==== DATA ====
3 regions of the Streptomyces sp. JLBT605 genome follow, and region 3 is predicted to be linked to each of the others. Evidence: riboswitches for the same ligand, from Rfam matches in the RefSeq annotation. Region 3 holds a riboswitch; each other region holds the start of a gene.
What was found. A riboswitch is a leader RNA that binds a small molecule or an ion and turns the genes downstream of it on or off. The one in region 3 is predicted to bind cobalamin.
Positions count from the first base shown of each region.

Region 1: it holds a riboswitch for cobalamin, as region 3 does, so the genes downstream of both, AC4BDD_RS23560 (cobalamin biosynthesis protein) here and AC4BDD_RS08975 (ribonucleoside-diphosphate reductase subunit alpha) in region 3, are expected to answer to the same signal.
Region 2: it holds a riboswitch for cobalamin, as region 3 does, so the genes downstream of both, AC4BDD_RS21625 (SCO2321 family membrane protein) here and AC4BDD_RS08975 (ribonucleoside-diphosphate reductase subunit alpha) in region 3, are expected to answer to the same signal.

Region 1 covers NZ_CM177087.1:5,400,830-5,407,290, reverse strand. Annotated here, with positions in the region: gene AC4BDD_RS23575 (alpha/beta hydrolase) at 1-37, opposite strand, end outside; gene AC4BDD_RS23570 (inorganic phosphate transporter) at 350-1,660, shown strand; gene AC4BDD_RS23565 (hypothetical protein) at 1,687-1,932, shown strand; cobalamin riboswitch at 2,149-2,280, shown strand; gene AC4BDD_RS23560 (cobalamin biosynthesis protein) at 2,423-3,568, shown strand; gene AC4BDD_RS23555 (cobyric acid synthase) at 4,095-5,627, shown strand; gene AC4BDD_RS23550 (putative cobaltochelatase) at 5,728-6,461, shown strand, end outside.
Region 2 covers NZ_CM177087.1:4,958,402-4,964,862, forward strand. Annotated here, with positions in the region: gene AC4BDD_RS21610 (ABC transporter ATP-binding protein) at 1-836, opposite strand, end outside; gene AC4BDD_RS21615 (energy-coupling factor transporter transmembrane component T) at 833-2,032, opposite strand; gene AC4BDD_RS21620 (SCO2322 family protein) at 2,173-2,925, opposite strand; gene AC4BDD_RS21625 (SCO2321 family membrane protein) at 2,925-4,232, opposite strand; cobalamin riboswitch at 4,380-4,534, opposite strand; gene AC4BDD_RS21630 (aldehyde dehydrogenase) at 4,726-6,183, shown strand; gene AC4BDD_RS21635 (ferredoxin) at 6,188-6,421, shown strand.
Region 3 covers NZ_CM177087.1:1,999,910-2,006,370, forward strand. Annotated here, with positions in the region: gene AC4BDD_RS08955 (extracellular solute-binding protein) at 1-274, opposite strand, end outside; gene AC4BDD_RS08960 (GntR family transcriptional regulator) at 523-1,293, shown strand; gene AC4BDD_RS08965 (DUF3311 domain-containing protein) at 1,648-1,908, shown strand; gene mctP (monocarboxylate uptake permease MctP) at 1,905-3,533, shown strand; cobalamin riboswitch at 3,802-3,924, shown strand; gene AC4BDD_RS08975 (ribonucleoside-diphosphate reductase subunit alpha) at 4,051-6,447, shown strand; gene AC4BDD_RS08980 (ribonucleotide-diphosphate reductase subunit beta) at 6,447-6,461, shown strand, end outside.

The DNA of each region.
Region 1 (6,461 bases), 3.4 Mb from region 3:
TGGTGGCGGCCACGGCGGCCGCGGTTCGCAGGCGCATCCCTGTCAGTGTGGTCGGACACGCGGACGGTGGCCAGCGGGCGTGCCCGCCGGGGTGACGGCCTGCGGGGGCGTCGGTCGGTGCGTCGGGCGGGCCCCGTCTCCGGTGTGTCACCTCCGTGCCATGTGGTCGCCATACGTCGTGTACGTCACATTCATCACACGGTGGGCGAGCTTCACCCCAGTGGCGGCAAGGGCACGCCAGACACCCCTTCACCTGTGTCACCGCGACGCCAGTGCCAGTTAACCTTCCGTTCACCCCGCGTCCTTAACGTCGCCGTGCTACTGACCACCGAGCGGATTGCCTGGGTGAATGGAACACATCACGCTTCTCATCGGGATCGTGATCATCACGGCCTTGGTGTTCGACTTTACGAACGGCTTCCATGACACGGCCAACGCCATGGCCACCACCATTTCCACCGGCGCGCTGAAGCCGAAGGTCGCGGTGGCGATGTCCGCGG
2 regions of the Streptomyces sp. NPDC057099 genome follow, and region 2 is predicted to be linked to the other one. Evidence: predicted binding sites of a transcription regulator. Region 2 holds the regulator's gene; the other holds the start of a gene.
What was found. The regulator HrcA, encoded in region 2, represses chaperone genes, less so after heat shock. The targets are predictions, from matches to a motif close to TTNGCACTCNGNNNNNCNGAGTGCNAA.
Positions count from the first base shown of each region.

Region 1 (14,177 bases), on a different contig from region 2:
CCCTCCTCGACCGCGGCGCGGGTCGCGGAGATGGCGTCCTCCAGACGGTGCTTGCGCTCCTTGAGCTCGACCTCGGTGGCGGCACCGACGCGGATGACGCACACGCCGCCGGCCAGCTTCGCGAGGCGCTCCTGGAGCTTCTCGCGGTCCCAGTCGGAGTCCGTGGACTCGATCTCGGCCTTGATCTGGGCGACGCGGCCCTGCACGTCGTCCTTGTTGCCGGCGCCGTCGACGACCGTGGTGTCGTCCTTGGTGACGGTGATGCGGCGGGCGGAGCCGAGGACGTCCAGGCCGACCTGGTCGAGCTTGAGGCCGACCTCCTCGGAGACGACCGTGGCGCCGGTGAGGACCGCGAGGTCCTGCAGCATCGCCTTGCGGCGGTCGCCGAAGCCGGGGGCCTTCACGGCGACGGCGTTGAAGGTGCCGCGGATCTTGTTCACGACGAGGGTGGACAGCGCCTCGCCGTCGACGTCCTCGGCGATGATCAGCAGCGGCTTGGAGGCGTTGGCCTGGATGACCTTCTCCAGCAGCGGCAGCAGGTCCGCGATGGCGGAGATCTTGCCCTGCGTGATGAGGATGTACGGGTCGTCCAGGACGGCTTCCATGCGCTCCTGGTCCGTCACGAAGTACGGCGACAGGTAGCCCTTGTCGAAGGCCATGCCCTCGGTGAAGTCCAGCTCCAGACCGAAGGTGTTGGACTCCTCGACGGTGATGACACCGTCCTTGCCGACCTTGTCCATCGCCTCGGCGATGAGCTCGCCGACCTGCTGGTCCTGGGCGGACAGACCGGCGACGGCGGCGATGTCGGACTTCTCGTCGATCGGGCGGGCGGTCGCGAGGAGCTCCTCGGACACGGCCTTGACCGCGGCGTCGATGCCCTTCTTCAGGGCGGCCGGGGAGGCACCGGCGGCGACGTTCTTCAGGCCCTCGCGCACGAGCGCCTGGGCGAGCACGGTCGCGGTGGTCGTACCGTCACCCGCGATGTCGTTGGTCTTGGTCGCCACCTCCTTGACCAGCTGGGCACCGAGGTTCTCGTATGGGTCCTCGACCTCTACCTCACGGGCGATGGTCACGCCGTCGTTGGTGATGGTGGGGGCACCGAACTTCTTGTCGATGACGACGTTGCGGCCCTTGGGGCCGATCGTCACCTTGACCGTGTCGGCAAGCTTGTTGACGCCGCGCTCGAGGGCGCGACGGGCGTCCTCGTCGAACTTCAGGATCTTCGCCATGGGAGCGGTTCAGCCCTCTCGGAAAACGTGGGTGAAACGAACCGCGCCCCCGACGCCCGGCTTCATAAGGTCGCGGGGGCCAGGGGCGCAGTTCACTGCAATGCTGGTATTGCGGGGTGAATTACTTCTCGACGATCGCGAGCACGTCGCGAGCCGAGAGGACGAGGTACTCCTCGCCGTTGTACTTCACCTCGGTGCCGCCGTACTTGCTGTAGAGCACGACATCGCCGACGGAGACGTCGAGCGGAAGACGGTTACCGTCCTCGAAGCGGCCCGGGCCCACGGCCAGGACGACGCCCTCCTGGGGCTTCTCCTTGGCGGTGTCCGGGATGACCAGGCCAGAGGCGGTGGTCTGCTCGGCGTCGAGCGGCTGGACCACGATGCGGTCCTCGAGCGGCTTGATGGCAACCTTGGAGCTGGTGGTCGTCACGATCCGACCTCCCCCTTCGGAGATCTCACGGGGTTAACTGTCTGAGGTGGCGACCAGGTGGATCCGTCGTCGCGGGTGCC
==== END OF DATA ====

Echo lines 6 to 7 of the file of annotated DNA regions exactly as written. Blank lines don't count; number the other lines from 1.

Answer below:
Region 1 covers NZ_CM177087.1:5,400,830-5,407,290, reverse strand. Annotated here, with positions in the region: gene AC4BDD_RS23575 (alpha/beta hydrolase) at 1-37, opposite strand, end outside; gene AC4BDD_RS23570 (inorganic phosphate transporter) at 350-1,660, shown strand; gene AC4BDD_RS23565 (hypothetical protein) at 1,687-1,932, shown strand; cobalamin riboswitch at 2,149-2,280, shown strand; gene AC4BDD_RS23560 (cobalamin biosynthesis protein) at 2,423-3,568, shown strand; gene AC4BDD_RS23555 (cobyric acid synthase) at 4,095-5,627, shown strand; gene AC4BDD_RS23550 (putative cobaltochelatase) at 5,728-6,461, shown strand, end outside.
Region 2 covers NZ_CM177087.1:4,958,402-4,964,862, forward strand. Annotated here, with positions in the region: gene AC4BDD_RS21610 (ABC transporter ATP-binding protein) at 1-836, opposite strand, end outside; gene AC4BDD_RS21615 (energy-coupling factor transporter transmembrane component T) at 833-2,032, opposite strand; gene AC4BDD_RS21620 (SCO2322 family protein) at 2,173-2,925, opposite strand; gene AC4BDD_RS21625 (SCO2321 family membrane protein) at 2,925-4,232, opposite strand; cobalamin riboswitch at 4,380-4,534, opposite strand; gene AC4BDD_RS21630 (aldehyde dehydrogenase) at 4,726-6,183, shown strand; gene AC4BDD_RS21635 (ferredoxin) at 6,188-6,421, shown strand.